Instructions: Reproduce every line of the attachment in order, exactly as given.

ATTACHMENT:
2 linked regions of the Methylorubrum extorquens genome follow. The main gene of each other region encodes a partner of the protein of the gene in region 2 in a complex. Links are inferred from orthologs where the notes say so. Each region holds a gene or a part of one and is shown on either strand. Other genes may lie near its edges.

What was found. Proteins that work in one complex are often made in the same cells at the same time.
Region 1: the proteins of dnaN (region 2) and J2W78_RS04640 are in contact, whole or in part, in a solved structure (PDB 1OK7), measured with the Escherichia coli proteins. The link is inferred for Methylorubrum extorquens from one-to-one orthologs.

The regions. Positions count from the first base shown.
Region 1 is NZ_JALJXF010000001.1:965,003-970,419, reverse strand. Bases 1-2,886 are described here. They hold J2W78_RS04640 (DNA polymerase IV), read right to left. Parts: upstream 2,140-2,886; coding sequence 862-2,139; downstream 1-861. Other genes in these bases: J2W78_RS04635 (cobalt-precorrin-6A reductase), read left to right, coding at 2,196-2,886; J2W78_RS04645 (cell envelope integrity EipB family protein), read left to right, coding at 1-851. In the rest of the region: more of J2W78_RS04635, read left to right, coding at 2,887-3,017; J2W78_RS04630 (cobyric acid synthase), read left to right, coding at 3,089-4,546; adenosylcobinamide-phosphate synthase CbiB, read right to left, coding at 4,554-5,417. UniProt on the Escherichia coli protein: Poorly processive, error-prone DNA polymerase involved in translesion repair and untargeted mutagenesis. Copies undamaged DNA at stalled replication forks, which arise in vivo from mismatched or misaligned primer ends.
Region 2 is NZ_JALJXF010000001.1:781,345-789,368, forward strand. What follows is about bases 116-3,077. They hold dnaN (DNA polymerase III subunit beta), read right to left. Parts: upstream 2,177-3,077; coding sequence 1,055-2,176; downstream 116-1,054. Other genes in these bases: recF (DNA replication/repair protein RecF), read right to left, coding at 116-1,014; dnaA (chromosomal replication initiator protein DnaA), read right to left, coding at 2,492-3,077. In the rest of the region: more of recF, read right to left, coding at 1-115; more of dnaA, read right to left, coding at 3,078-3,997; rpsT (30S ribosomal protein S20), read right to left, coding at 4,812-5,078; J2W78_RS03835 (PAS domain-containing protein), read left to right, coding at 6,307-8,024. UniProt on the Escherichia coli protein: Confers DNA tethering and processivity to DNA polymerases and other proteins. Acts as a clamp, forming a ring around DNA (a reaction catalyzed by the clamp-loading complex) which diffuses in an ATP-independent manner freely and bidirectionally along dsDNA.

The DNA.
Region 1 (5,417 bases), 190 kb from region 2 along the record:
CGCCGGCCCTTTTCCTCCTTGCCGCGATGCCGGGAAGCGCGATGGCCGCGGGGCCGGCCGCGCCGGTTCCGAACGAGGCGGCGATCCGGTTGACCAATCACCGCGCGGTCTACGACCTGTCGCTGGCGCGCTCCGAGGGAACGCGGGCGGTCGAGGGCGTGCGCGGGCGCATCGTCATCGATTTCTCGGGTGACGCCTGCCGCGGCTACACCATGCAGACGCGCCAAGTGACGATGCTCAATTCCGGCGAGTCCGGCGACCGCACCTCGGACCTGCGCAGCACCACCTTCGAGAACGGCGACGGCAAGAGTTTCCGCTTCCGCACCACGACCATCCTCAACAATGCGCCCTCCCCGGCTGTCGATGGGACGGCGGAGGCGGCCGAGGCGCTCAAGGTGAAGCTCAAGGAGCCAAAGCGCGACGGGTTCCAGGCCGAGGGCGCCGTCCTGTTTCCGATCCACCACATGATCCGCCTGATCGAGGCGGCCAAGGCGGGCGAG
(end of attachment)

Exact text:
2 linked regions of the Methylorubrum extorquens genome follow. The main gene of each other region encodes a partner of the protein of the gene in region 2 in a complex. Links are inferred from orthologs where the notes say so. Each region holds a gene or a part of one and is shown on either strand. Other genes may lie near its edges.

What was found. Proteins that work in one complex are often made in the same cells at the same time.
Region 1: the proteins of dnaN (region 2) and J2W78_RS04640 are in contact, whole or in part, in a solved structure (PDB 1OK7), measured with the Escherichia coli proteins. The link is inferred for Methylorubrum extorquens from one-to-one orthologs.

The regions. Positions count from the first base shown.
Region 1 is NZ_JALJXF010000001.1:965,003-970,419, reverse strand. Bases 1-2,886 are described here. They hold J2W78_RS04640 (DNA polymerase IV), read right to left. Parts: upstream 2,140-2,886; coding sequence 862-2,139; downstream 1-861. Other genes in these bases: J2W78_RS04635 (cobalt-precorrin-6A reductase), read left to right, coding at 2,196-2,886; J2W78_RS04645 (cell envelope integrity EipB family protein), read left to right, coding at 1-851. In the rest of the region: more of J2W78_RS04635, read left to right, coding at 2,887-3,017; J2W78_RS04630 (cobyric acid synthase), read left to right, coding at 3,089-4,546; adenosylcobinamide-phosphate synthase CbiB, read right to left, coding at 4,554-5,417. UniProt on the Escherichia coli protein: Poorly processive, error-prone DNA polymerase involved in translesion repair and untargeted mutagenesis. Copies undamaged DNA at stalled replication forks, which arise in vivo from mismatched or misaligned primer ends.
Region 2 is NZ_JALJXF010000001.1:781,345-789,368, forward strand. What follows is about bases 116-3,077. They hold dnaN (DNA polymerase III subunit beta), read right to left. Parts: upstream 2,177-3,077; coding sequence 1,055-2,176; downstream 116-1,054. Other genes in these bases: recF (DNA replication/repair protein RecF), read right to left, coding at 116-1,014; dnaA (chromosomal replication initiator protein DnaA), read right to left, coding at 2,492-3,077. In the rest of the region: more of recF, read right to left, coding at 1-115; more of dnaA, read right to left, coding at 3,078-3,997; rpsT (30S ribosomal protein S20), read right to left, coding at 4,812-5,078; J2W78_RS03835 (PAS domain-containing protein), read left to right, coding at 6,307-8,024. UniProt on the Escherichia coli protein: Confers DNA tethering and processivity to DNA polymerases and other proteins. Acts as a clamp, forming a ring around DNA (a reaction catalyzed by the clamp-loading complex) which diffuses in an ATP-independent manner freely and bidirectionally along dsDNA.

The DNA.
Region 1 (5,417 bases), 190 kb from region 2 along the record:
CGCCGGCCCTTTTCCTCCTTGCCGCGATGCCGGGAAGCGCGATGGCCGCGGGGCCGGCCGCGCCGGTTCCGAACGAGGCGGCGATCCGGTTGACCAATCACCGCGCGGTCTACGACCTGTCGCTGGCGCGCTCCGAGGGAACGCGGGCGGTCGAGGGCGTGCGCGGGCGCATCGTCATCGATTTCTCGGGTGACGCCTGCCGCGGCTACACCATGCAGACGCGCCAAGTGACGATGCTCAATTCCGGCGAGTCCGGCGACCGCACCTCGGACCTGCGCAGCACCACCTTCGAGAACGGCGACGGCAAGAGTTTCCGCTTCCGCACCACGACCATCCTCAACAATGCGCCCTCCCCGGCTGTCGATGGGACGGCGGAGGCGGCCGAGGCGCTCAAGGTGAAGCTCAAGGAGCCAAAGCGCGACGGGTTCCAGGCCGAGGGCGCCGTCCTGTTTCCGATCCACCACATGATCCGCCTGATCGAGGCGGCCAAGGCGGGCGAG